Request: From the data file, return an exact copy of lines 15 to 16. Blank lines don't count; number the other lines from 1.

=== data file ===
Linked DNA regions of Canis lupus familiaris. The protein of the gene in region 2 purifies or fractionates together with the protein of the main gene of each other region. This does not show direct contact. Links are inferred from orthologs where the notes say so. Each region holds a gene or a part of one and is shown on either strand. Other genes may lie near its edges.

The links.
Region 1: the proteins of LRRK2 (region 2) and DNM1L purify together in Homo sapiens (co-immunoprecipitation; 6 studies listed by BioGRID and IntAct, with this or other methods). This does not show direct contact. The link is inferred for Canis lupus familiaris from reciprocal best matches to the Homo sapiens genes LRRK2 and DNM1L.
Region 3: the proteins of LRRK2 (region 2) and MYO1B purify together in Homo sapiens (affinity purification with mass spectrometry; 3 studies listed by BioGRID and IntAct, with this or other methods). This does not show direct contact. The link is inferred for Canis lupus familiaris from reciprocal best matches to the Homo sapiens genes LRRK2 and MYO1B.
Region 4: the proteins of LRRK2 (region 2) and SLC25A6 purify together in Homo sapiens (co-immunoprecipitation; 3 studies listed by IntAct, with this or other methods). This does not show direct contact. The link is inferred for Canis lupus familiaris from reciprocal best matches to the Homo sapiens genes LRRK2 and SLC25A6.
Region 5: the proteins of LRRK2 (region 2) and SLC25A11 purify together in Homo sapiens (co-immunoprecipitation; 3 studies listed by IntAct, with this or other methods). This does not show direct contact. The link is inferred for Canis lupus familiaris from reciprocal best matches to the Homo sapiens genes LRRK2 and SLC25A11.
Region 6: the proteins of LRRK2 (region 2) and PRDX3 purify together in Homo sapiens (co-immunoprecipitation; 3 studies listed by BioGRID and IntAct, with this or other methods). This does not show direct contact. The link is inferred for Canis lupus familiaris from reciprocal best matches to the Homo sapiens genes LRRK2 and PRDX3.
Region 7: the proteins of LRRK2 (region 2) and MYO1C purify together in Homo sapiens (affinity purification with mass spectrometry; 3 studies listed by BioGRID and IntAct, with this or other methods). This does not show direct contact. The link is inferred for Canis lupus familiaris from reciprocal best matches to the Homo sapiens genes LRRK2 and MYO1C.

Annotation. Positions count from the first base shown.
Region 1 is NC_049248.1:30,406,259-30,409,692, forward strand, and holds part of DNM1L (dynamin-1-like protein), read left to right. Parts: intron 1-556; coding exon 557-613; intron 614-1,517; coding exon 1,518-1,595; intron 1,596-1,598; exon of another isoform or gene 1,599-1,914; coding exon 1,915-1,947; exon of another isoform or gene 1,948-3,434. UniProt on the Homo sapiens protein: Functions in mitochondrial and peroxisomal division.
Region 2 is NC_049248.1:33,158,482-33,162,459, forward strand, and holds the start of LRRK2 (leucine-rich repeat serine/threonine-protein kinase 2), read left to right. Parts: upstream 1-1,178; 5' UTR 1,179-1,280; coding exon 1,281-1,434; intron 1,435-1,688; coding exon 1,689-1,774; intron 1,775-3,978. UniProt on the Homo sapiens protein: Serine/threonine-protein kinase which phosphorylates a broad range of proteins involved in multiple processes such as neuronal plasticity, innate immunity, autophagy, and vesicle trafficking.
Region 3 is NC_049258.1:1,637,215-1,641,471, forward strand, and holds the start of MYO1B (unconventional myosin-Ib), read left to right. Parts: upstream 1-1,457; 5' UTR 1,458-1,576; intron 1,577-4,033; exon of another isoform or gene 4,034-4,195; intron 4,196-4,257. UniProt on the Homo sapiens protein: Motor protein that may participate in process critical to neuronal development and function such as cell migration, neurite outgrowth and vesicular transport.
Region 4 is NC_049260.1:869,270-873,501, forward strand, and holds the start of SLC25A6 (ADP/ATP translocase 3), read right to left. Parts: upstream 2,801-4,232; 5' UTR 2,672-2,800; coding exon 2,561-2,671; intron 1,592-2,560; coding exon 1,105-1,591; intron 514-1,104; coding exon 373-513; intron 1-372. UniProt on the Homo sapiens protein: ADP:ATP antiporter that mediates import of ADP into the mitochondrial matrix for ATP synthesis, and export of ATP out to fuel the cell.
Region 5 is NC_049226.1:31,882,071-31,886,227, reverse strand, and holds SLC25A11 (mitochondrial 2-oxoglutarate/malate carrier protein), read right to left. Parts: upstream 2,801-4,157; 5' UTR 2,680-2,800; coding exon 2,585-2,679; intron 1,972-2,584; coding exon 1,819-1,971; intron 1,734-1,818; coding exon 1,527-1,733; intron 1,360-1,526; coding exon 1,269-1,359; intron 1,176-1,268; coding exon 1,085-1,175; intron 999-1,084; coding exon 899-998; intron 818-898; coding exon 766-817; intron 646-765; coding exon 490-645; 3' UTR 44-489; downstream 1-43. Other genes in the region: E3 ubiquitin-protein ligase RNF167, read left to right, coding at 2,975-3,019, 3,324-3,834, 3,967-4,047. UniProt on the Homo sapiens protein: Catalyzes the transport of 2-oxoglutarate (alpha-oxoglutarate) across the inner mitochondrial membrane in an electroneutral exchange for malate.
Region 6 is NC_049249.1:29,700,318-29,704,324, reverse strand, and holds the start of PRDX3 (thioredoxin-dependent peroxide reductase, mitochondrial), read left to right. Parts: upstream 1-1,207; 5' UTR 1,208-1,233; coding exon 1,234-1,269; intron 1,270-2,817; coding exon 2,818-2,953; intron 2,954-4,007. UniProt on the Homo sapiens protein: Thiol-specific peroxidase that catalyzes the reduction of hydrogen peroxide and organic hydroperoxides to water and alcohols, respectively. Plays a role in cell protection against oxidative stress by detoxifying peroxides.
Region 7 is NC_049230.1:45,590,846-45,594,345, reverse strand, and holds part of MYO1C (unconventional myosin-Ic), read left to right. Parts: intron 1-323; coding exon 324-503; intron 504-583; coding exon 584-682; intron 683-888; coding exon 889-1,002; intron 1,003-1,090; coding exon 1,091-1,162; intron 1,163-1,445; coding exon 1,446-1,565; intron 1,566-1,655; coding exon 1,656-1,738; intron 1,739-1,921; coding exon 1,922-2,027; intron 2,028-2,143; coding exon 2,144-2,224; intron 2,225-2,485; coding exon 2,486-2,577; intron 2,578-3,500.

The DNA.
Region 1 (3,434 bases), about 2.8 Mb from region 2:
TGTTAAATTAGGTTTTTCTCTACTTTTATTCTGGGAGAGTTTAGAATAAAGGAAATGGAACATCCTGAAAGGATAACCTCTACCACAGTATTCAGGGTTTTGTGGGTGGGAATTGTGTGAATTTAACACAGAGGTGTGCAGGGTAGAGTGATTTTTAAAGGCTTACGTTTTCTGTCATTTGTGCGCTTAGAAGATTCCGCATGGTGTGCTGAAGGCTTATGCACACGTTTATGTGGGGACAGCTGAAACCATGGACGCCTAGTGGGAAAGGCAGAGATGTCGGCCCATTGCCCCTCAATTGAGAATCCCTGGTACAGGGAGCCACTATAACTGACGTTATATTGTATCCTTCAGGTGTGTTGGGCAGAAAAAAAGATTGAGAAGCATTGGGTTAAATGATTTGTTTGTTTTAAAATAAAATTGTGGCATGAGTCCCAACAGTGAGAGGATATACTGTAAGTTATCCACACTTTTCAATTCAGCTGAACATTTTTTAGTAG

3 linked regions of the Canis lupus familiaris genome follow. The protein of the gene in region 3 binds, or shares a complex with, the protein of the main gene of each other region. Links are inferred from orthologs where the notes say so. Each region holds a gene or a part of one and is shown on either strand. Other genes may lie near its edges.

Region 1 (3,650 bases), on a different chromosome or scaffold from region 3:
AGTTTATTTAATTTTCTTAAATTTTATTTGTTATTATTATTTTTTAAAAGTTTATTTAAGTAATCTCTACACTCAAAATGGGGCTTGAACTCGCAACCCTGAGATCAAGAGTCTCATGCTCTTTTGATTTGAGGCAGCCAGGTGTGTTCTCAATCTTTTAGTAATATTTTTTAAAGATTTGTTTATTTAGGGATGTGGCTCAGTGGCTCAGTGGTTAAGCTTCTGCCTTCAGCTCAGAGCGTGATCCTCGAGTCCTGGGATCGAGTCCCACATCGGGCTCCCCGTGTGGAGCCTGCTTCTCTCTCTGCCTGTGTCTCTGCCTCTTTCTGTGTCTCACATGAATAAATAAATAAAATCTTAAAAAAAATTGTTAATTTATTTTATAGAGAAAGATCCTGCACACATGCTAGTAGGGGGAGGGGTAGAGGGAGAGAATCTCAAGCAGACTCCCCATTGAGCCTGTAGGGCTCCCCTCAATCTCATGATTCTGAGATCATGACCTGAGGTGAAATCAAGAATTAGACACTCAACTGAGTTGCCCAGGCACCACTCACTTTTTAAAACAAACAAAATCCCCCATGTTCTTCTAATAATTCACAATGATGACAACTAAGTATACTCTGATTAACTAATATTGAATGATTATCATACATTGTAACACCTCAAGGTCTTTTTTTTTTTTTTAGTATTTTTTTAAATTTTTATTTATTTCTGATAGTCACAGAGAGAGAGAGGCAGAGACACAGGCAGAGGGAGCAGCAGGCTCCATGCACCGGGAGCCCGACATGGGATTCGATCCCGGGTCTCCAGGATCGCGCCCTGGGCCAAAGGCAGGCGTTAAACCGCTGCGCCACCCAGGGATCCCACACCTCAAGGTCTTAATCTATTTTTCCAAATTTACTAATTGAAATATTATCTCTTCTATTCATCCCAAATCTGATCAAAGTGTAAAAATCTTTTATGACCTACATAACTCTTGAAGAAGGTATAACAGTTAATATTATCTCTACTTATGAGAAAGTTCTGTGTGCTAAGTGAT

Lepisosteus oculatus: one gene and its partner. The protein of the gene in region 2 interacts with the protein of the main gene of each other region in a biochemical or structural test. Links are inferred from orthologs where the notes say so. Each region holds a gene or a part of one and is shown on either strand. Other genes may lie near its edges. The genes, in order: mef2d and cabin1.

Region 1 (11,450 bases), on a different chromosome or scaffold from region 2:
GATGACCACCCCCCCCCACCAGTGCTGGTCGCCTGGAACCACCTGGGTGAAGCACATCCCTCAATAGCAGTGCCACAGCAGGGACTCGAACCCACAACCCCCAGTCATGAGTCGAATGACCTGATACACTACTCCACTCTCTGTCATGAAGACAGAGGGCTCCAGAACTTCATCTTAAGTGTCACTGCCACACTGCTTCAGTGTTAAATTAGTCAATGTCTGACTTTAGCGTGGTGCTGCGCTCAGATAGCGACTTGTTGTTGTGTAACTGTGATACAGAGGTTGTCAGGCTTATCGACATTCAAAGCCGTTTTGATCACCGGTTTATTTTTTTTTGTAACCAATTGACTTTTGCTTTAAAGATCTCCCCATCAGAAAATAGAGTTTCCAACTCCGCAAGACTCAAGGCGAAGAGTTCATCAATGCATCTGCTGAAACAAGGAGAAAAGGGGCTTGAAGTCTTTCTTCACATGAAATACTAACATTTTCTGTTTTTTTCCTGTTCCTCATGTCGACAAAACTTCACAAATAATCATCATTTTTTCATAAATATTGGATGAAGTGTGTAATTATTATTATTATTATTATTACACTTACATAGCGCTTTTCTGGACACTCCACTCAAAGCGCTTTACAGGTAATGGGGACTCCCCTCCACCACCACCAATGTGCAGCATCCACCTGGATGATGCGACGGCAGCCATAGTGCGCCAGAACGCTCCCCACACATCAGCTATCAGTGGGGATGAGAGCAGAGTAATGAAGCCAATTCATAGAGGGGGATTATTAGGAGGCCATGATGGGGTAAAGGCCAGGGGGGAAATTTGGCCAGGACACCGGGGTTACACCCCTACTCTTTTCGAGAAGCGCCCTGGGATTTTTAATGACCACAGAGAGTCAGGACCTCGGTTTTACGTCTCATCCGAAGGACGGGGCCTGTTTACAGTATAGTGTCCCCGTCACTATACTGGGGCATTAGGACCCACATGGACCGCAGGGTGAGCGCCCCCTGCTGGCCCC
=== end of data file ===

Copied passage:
Region 6 is NC_049249.1:29,700,318-29,704,324, reverse strand, and holds the start of PRDX3 (thioredoxin-dependent peroxide reductase, mitochondrial), read left to right. Parts: upstream 1-1,207; 5' UTR 1,208-1,233; coding exon 1,234-1,269; intron 1,270-2,817; coding exon 2,818-2,953; intron 2,954-4,007. UniProt on the Homo sapiens protein: Thiol-specific peroxidase that catalyzes the reduction of hydrogen peroxide and organic hydroperoxides to water and alcohols, respectively. Plays a role in cell protection against oxidative stress by detoxifying peroxides.
Region 7 is NC_049230.1:45,590,846-45,594,345, reverse strand, and holds part of MYO1C (unconventional myosin-Ic), read left to right. Parts: intron 1-323; coding exon 324-503; intron 504-583; coding exon 584-682; intron 683-888; coding exon 889-1,002; intron 1,003-1,090; coding exon 1,091-1,162; intron 1,163-1,445; coding exon 1,446-1,565; intron 1,566-1,655; coding exon 1,656-1,738; intron 1,739-1,921; coding exon 1,922-2,027; intron 2,028-2,143; coding exon 2,144-2,224; intron 2,225-2,485; coding exon 2,486-2,577; intron 2,578-3,500.